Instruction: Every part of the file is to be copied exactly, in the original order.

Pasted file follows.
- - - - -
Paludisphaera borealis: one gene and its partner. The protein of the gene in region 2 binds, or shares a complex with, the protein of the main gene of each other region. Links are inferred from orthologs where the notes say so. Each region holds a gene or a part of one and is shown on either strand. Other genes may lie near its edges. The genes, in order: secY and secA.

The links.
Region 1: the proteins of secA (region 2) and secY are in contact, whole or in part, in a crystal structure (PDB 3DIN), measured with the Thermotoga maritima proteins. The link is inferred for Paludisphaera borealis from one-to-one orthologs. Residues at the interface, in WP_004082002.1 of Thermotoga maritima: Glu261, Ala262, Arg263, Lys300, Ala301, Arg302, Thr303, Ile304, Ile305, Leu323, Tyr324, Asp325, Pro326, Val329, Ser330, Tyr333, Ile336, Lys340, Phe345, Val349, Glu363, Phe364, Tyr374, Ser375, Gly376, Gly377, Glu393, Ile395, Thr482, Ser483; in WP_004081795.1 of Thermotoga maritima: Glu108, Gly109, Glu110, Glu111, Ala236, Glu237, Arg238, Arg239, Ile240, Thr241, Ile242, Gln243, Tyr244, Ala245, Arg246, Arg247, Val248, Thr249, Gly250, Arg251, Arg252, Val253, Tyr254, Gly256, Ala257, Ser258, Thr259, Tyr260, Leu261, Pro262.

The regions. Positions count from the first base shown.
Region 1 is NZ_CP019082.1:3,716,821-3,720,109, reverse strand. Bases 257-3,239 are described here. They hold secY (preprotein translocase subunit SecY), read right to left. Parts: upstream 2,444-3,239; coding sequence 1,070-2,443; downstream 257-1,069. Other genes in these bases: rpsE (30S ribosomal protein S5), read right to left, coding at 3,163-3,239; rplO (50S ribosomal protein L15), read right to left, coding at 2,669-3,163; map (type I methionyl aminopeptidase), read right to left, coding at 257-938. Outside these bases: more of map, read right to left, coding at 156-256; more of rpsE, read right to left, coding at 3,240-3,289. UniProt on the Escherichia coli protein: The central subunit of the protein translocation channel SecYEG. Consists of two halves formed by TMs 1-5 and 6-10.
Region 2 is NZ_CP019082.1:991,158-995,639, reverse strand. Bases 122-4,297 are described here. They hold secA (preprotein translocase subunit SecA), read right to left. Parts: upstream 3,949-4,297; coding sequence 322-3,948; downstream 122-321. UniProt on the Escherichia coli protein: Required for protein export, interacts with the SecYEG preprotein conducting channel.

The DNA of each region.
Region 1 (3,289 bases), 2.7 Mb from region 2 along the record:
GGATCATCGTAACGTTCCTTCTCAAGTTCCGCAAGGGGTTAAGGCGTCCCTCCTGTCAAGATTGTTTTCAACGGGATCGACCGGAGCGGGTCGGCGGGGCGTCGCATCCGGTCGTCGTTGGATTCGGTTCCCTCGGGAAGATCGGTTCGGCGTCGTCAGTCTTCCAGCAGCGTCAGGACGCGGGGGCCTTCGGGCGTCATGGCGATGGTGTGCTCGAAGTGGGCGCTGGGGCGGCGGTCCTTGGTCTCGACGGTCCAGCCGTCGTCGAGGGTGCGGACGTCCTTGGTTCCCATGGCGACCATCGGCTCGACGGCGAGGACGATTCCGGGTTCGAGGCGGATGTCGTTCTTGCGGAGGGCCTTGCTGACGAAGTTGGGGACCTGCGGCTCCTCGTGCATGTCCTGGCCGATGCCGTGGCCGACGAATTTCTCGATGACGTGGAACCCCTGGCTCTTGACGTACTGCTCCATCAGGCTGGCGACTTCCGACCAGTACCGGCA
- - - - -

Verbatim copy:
Paludisphaera borealis: one gene and its partner. The protein of the gene in region 2 binds, or shares a complex with, the protein of the main gene of each other region. Links are inferred from orthologs where the notes say so. Each region holds a gene or a part of one and is shown on either strand. Other genes may lie near its edges. The genes, in order: secY and secA.

The links.
Region 1: the proteins of secA (region 2) and secY are in contact, whole or in part, in a crystal structure (PDB 3DIN), measured with the Thermotoga maritima proteins. The link is inferred for Paludisphaera borealis from one-to-one orthologs. Residues at the interface, in WP_004082002.1 of Thermotoga maritima: Glu261, Ala262, Arg263, Lys300, Ala301, Arg302, Thr303, Ile304, Ile305, Leu323, Tyr324, Asp325, Pro326, Val329, Ser330, Tyr333, Ile336, Lys340, Phe345, Val349, Glu363, Phe364, Tyr374, Ser375, Gly376, Gly377, Glu393, Ile395, Thr482, Ser483; in WP_004081795.1 of Thermotoga maritima: Glu108, Gly109, Glu110, Glu111, Ala236, Glu237, Arg238, Arg239, Ile240, Thr241, Ile242, Gln243, Tyr244, Ala245, Arg246, Arg247, Val248, Thr249, Gly250, Arg251, Arg252, Val253, Tyr254, Gly256, Ala257, Ser258, Thr259, Tyr260, Leu261, Pro262.

The regions. Positions count from the first base shown.
Region 1 is NZ_CP019082.1:3,716,821-3,720,109, reverse strand. Bases 257-3,239 are described here. They hold secY (preprotein translocase subunit SecY), read right to left. Parts: upstream 2,444-3,239; coding sequence 1,070-2,443; downstream 257-1,069. Other genes in these bases: rpsE (30S ribosomal protein S5), read right to left, coding at 3,163-3,239; rplO (50S ribosomal protein L15), read right to left, coding at 2,669-3,163; map (type I methionyl aminopeptidase), read right to left, coding at 257-938. Outside these bases: more of map, read right to left, coding at 156-256; more of rpsE, read right to left, coding at 3,240-3,289. UniProt on the Escherichia coli protein: The central subunit of the protein translocation channel SecYEG. Consists of two halves formed by TMs 1-5 and 6-10.
Region 2 is NZ_CP019082.1:991,158-995,639, reverse strand. Bases 122-4,297 are described here. They hold secA (preprotein translocase subunit SecA), read right to left. Parts: upstream 3,949-4,297; coding sequence 322-3,948; downstream 122-321. UniProt on the Escherichia coli protein: Required for protein export, interacts with the SecYEG preprotein conducting channel.

The DNA of each region.
Region 1 (3,289 bases), 2.7 Mb from region 2 along the record:
GGATCATCGTAACGTTCCTTCTCAAGTTCCGCAAGGGGTTAAGGCGTCCCTCCTGTCAAGATTGTTTTCAACGGGATCGACCGGAGCGGGTCGGCGGGGCGTCGCATCCGGTCGTCGTTGGATTCGGTTCCCTCGGGAAGATCGGTTCGGCGTCGTCAGTCTTCCAGCAGCGTCAGGACGCGGGGGCCTTCGGGCGTCATGGCGATGGTGTGCTCGAAGTGGGCGCTGGGGCGGCGGTCCTTGGTCTCGACGGTCCAGCCGTCGTCGAGGGTGCGGACGTCCTTGGTTCCCATGGCGACCATCGGCTCGACGGCGAGGACGATTCCGGGTTCGAGGCGGATGTCGTTCTTGCGGAGGGCCTTGCTGACGAAGTTGGGGACCTGCGGCTCCTCGTGCATGTCCTGGCCGATGCCGTGGCCGACGAATTTCTCGATGACGTGGAACCCCTGGCTCTTGACGTACTGCTCCATCAGGCTGGCGACTTCCGACCAGTACCGGCA